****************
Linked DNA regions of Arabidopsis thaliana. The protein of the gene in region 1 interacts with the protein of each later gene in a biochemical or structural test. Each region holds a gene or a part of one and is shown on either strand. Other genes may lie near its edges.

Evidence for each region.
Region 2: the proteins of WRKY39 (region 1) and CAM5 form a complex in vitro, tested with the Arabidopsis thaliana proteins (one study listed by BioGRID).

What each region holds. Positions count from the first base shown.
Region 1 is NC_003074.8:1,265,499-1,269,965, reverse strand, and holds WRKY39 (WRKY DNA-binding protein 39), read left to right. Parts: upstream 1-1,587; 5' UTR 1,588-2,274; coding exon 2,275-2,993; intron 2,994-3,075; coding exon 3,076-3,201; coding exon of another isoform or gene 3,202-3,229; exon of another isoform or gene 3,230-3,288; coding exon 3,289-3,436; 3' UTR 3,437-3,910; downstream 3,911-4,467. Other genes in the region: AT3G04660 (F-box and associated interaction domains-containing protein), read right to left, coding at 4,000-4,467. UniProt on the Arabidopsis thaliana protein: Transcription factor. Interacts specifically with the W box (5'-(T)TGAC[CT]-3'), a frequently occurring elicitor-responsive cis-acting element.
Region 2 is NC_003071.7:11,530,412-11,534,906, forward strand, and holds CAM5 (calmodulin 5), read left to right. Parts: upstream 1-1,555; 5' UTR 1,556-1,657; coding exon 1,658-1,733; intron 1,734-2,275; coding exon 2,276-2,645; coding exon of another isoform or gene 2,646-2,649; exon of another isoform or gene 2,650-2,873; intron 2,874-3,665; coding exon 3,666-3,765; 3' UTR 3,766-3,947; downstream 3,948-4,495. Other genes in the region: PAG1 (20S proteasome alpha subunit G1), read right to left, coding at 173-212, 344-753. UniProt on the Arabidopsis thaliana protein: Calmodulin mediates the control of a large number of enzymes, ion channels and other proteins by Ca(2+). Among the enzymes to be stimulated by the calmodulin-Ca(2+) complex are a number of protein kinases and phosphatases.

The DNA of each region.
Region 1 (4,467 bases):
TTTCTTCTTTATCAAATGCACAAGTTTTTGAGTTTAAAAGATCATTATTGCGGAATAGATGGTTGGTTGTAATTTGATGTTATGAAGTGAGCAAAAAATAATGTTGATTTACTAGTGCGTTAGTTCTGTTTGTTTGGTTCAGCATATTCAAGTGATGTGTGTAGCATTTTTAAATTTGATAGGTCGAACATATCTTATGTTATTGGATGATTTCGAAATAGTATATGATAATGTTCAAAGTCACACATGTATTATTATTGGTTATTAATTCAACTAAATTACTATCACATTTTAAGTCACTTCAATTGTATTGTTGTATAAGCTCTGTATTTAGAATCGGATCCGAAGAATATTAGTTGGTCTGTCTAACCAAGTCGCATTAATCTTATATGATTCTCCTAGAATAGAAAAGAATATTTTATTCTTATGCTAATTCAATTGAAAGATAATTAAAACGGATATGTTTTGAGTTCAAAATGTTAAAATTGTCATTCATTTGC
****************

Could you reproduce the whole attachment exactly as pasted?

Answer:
Linked DNA regions of Arabidopsis thaliana. The protein of the gene in region 1 interacts with the protein of each later gene in a biochemical or structural test. Each region holds a gene or a part of one and is shown on either strand. Other genes may lie near its edges.

Evidence for each region.
Region 2: the proteins of WRKY39 (region 1) and CAM5 form a complex in vitro, tested with the Arabidopsis thaliana proteins (one study listed by BioGRID).

What each region holds. Positions count from the first base shown.
Region 1 is NC_003074.8:1,265,499-1,269,965, reverse strand, and holds WRKY39 (WRKY DNA-binding protein 39), read left to right. Parts: upstream 1-1,587; 5' UTR 1,588-2,274; coding exon 2,275-2,993; intron 2,994-3,075; coding exon 3,076-3,201; coding exon of another isoform or gene 3,202-3,229; exon of another isoform or gene 3,230-3,288; coding exon 3,289-3,436; 3' UTR 3,437-3,910; downstream 3,911-4,467. Other genes in the region: AT3G04660 (F-box and associated interaction domains-containing protein), read right to left, coding at 4,000-4,467. UniProt on the Arabidopsis thaliana protein: Transcription factor. Interacts specifically with the W box (5'-(T)TGAC[CT]-3'), a frequently occurring elicitor-responsive cis-acting element.
Region 2 is NC_003071.7:11,530,412-11,534,906, forward strand, and holds CAM5 (calmodulin 5), read left to right. Parts: upstream 1-1,555; 5' UTR 1,556-1,657; coding exon 1,658-1,733; intron 1,734-2,275; coding exon 2,276-2,645; coding exon of another isoform or gene 2,646-2,649; exon of another isoform or gene 2,650-2,873; intron 2,874-3,665; coding exon 3,666-3,765; 3' UTR 3,766-3,947; downstream 3,948-4,495. Other genes in the region: PAG1 (20S proteasome alpha subunit G1), read right to left, coding at 173-212, 344-753. UniProt on the Arabidopsis thaliana protein: Calmodulin mediates the control of a large number of enzymes, ion channels and other proteins by Ca(2+). Among the enzymes to be stimulated by the calmodulin-Ca(2+) complex are a number of protein kinases and phosphatases.

The DNA of each region.
Region 1 (4,467 bases):
TTTCTTCTTTATCAAATGCACAAGTTTTTGAGTTTAAAAGATCATTATTGCGGAATAGATGGTTGGTTGTAATTTGATGTTATGAAGTGAGCAAAAAATAATGTTGATTTACTAGTGCGTTAGTTCTGTTTGTTTGGTTCAGCATATTCAAGTGATGTGTGTAGCATTTTTAAATTTGATAGGTCGAACATATCTTATGTTATTGGATGATTTCGAAATAGTATATGATAATGTTCAAAGTCACACATGTATTATTATTGGTTATTAATTCAACTAAATTACTATCACATTTTAAGTCACTTCAATTGTATTGTTGTATAAGCTCTGTATTTAGAATCGGATCCGAAGAATATTAGTTGGTCTGTCTAACCAAGTCGCATTAATCTTATATGATTCTCCTAGAATAGAAAAGAATATTTTATTCTTATGCTAATTCAATTGAAAGATAATTAAAACGGATATGTTTTGAGTTCAAAATGTTAAAATTGTCATTCATTTGC